Patel, white shining of light blue colour of anthracene powder could
be seen on the four fingers of right hand of accused No.1. After
completion of investigation, charge sheet was filed.
5. To prove the guilt of the accused, prosecution has examined six
witnesses and produced documentary evidence. Upon consideration
of oral and documentary evidence, the trial court held that the demand
and acceptance of the illegal gratification was proved by the
prosecution by the evidence of PWs 1 and 3 and also by the presence
of anthracene powder in the shirt pocket of accused No.2-Navinbhai
and the right hand of accused No.1-J.D. Patel. The trial court
convicted both accused Nos. 1 and 2 under Sections 7 and 13(1)(d) of
the Act and sentenced each of them to undergo rigorous imprisonment
for one year and two years respectively and also imposed fine with
default clause.
6. Being aggrieved, the accused preferred appeals before the High
Court. The High Court, by the impugned judgment, reversed the
judgment of the trial court by holding that there was no recovery from
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accused No.1-J.D. Patel and the demand and acceptance by the
accused persons has not been proved by the prosecution and
acquitted the accused. Being aggrieved, the State has preferred these
appeals, challenging the correctness of acquittal.
7. We have heard Ms. Hemantika Wahi, learned counsel appearing
on behalf of the State of Gujarat and Mr. Parthiv Goswami, learned
counsel appearing on behalf of the respondents. We have perused the
impugned judgment and also the judgment of the trial court and other
materials placed on record.
8. It is well-settled that to establish the offence under Sections 7
and 13(1)(d) of the Act, particularly those relating to the trap cases, the
prosecution has to establish the existence of demand as well as
acceptance by the public servant. In B. Jayaraj v. State of A.P.,
(2014) 13 SCC 55, it was held as under:-
“7. Insofar as the offence under Section 7 is concerned, it is a
settled position in law that demand of illegal gratification is sine qua
non to constitute the said offence and mere recovery of currency
notes cannot constitute the offence under Section 7 unless it is
proved beyond all reasonable doubt that the accused voluntarily
accepted the money knowing it to be a bribe. The above position
has been succinctly laid down in several judgments of this Court.
By way of illustration reference may be made to the decision in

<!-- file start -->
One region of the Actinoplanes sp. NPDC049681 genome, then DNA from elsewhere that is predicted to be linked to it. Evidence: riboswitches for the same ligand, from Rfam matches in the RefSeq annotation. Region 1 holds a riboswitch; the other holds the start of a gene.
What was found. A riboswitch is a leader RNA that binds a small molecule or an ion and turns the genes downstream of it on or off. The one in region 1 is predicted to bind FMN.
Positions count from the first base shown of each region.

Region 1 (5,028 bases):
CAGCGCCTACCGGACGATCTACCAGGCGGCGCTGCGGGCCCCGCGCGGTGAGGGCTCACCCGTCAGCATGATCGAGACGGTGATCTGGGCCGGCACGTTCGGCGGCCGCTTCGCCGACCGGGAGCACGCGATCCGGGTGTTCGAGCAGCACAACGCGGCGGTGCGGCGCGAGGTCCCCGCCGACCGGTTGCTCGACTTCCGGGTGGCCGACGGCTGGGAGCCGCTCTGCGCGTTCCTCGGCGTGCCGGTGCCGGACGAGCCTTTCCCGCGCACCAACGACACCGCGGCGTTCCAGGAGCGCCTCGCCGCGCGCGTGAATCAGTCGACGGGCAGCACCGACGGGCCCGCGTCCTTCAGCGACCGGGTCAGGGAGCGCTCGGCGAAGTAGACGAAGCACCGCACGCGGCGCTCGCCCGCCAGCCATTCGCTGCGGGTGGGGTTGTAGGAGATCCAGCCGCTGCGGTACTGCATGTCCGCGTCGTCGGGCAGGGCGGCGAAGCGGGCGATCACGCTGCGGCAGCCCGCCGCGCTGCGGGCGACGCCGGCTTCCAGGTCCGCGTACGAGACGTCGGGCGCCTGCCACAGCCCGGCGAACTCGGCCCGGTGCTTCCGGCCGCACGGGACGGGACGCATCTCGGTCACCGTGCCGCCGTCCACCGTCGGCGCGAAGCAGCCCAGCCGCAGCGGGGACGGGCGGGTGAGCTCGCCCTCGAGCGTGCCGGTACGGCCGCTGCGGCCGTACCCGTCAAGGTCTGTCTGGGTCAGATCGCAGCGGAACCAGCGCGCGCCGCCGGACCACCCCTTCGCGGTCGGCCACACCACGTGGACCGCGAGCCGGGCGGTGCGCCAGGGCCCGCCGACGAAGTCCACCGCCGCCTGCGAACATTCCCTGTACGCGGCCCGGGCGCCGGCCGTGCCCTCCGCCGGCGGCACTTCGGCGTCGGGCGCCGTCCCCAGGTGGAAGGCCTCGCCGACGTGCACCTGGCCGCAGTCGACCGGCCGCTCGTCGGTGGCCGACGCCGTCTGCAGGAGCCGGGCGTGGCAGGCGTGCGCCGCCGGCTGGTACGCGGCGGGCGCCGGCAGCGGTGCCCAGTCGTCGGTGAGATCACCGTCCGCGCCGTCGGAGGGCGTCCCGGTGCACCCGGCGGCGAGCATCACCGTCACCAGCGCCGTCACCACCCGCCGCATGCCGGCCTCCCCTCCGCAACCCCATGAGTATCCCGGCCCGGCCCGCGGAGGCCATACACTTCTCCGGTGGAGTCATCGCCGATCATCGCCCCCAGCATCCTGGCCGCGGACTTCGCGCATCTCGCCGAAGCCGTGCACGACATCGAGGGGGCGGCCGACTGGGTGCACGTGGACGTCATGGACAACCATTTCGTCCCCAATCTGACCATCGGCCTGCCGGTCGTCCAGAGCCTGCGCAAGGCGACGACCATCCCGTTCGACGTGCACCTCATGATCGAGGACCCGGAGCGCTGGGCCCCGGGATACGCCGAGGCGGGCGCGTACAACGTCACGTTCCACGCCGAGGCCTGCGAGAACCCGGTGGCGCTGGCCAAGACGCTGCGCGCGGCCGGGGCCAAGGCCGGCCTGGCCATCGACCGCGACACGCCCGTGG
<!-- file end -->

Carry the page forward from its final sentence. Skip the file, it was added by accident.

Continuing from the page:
C.M. Sharma v. State of A.P. (2010) 15 SCC 1 and C.M. Girish
Babu v. CBI (2009) 3 SCC 779.”
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9. In the present case, demand of the money by accused No.1-J.D.
Patel and acceptance of the bribe amount by accused No.2-Navinbhai
at the behest of accused No.1-J.D. Patel is proved by the evidence of
PWs 1 and 3. In his evidence, PW-1 had clearly stated about the
demand by accused No.1-J.D. Patel for expediting the matter
regarding the approval of revised plan for Non-Agricultural permission.
PW-1 further stated that when he met accused No.1-J.D. Patel on
03.04.1991, accused No.1-J.D. Patel told him that it would not
look proper if he takes the amount from PW-1 in office and showed
him accused No.2-Navinbhai and asked PW-1 to give the money to
him. PW-1 further stated that he went to the gallery and gave
muddamal currency notes to accused No.2-Navinbhai. Thereafter,
accused No.2-Navinbhai had gone near accused No.1-J.D. Patel and
sat down. On showing the pre-arranged signal, the police team
went inside and questioned accused Nos.1 and 2. On search of
accused No.2-Navinbhai, muddamal currencies were recovered from
the left side shirt pocket. Throwing light of ultra violet lamp had shown
presence of anthracene powder in the left side shirt pocket of accused
No.2-Navinbhai. Likewise, throwing light of ultra violet lamp on the
hands of accused No.1-J.D. Patel shown the presence of anthracene
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powder. From the evidence of PW-1, demand by accused No.1-J.D.
Patel and accused No.2-Navinbhai is proved by the prosecution.
The same is corroborated by the test of the ultra violet light showing
the presence of anthracene powder on the shirt worn by accused
No.2-Navinbhai and the right hand of accused No.1-J.D. Patel.
Evidence of PW-1 is corroborated by the evidence of PW3-Devendra
Kumar. The trial court recorded the findings that the
evidence of PWs 1 and 3 is consistent and they are reliable witnesses.
Upon appreciation of evidence, adduced by the prosecution, the trial
court convicted accused Nos. 1 and 2.
10. The High Court acquitted the accused on the ground that there